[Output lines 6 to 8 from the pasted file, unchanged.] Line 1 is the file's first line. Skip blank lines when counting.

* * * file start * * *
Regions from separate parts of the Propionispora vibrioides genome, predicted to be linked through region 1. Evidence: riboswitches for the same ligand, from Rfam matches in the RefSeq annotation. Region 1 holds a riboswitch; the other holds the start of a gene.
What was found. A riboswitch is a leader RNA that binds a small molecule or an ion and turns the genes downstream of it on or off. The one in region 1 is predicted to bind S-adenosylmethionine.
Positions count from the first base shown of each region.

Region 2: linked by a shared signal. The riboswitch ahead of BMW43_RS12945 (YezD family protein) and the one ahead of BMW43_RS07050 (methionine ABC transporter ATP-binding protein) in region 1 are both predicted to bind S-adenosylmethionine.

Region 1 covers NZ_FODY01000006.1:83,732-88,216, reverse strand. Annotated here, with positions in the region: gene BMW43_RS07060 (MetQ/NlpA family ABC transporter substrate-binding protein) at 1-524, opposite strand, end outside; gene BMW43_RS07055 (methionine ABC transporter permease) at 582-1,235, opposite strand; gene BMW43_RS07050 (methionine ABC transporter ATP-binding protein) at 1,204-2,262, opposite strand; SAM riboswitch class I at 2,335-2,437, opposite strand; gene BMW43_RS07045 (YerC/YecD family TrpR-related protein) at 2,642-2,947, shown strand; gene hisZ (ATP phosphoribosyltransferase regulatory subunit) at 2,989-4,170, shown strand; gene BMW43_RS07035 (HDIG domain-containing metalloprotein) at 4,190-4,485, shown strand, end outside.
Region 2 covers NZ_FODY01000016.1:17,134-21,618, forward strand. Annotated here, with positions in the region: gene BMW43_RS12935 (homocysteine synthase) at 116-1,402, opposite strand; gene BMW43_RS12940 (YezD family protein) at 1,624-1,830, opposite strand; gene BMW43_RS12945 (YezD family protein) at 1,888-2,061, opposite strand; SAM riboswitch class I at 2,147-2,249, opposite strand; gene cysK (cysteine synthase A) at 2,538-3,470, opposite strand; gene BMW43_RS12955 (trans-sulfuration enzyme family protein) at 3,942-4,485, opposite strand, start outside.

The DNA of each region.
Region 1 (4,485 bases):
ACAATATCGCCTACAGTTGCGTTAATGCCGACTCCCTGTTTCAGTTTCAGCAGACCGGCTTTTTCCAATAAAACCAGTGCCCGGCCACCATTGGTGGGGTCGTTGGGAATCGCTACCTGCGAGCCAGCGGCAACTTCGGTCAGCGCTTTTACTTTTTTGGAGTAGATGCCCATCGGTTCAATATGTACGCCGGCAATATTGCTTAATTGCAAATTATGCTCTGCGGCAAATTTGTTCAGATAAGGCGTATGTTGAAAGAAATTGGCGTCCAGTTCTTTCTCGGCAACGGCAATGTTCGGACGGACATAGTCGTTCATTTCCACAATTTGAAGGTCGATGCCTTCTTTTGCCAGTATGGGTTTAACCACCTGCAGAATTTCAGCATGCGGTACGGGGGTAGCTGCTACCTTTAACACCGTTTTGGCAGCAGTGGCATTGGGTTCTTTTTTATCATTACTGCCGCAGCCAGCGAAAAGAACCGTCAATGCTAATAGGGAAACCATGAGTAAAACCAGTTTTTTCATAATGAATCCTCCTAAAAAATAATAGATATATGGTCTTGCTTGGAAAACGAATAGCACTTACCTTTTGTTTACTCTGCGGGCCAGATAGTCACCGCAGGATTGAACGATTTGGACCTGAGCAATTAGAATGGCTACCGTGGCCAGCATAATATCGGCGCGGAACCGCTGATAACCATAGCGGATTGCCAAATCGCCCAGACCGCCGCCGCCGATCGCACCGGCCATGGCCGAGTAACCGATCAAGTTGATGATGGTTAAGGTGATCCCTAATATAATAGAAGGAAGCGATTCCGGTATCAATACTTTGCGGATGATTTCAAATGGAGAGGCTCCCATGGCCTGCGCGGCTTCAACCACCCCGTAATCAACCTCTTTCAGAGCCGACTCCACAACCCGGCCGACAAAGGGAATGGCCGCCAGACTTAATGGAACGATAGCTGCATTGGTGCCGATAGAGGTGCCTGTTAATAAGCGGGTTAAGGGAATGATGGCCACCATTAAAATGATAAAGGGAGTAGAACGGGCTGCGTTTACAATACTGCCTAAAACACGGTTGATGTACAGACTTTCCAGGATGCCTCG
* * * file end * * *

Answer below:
Region 2 covers NZ_FODY01000016.1:17,134-21,618, forward strand. Annotated here, with positions in the region: gene BMW43_RS12935 (homocysteine synthase) at 116-1,402, opposite strand; gene BMW43_RS12940 (YezD family protein) at 1,624-1,830, opposite strand; gene BMW43_RS12945 (YezD family protein) at 1,888-2,061, opposite strand; SAM riboswitch class I at 2,147-2,249, opposite strand; gene cysK (cysteine synthase A) at 2,538-3,470, opposite strand; gene BMW43_RS12955 (trans-sulfuration enzyme family protein) at 3,942-4,485, opposite strand, start outside.

The DNA of each region.
Region 1 (4,485 bases):